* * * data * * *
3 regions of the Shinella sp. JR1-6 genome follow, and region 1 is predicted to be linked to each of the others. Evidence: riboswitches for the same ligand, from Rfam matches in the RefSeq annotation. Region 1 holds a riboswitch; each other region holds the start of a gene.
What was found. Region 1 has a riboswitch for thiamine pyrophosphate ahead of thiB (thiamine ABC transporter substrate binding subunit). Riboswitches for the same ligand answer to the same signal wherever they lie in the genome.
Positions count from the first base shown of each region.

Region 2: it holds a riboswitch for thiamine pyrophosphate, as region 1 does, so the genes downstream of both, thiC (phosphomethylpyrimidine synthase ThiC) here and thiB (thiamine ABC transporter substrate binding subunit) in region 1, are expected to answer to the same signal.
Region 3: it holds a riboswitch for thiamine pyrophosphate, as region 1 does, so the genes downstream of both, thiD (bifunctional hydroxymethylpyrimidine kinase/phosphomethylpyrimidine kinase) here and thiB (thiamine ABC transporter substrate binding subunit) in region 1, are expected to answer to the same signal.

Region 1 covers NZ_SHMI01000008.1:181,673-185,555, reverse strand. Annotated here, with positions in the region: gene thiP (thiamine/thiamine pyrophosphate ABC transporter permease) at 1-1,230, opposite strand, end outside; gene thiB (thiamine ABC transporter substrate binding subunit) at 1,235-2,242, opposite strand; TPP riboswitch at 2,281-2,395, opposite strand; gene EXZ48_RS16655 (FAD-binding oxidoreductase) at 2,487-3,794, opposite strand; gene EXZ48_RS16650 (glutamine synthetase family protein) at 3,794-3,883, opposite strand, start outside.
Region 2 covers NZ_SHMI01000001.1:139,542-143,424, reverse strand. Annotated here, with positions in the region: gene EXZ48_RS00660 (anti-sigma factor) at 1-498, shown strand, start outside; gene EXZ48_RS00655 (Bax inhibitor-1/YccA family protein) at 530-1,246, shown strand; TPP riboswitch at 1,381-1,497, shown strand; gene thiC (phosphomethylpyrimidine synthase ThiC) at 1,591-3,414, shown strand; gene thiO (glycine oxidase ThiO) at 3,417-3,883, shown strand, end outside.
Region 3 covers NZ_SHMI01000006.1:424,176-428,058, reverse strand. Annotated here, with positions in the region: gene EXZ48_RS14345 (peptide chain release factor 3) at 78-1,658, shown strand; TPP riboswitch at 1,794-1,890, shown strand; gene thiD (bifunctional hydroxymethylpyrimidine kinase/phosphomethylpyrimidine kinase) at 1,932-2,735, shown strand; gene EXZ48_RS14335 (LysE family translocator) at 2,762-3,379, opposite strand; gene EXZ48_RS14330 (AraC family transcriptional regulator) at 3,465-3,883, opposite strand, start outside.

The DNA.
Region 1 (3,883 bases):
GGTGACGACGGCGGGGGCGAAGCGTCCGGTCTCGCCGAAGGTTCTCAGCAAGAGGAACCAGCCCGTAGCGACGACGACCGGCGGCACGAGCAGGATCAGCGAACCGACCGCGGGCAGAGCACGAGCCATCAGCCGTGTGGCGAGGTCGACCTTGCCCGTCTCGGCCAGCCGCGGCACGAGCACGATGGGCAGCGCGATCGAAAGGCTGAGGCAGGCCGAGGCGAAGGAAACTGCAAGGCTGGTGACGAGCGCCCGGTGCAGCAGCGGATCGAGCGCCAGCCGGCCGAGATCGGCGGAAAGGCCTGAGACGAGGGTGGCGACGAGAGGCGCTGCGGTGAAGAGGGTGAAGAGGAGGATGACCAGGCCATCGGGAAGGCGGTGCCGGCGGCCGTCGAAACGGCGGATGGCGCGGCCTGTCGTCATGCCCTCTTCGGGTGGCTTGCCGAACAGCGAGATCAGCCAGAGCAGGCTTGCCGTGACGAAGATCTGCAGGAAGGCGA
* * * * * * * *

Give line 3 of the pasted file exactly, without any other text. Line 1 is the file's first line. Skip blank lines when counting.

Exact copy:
Positions count from the first base shown of each region.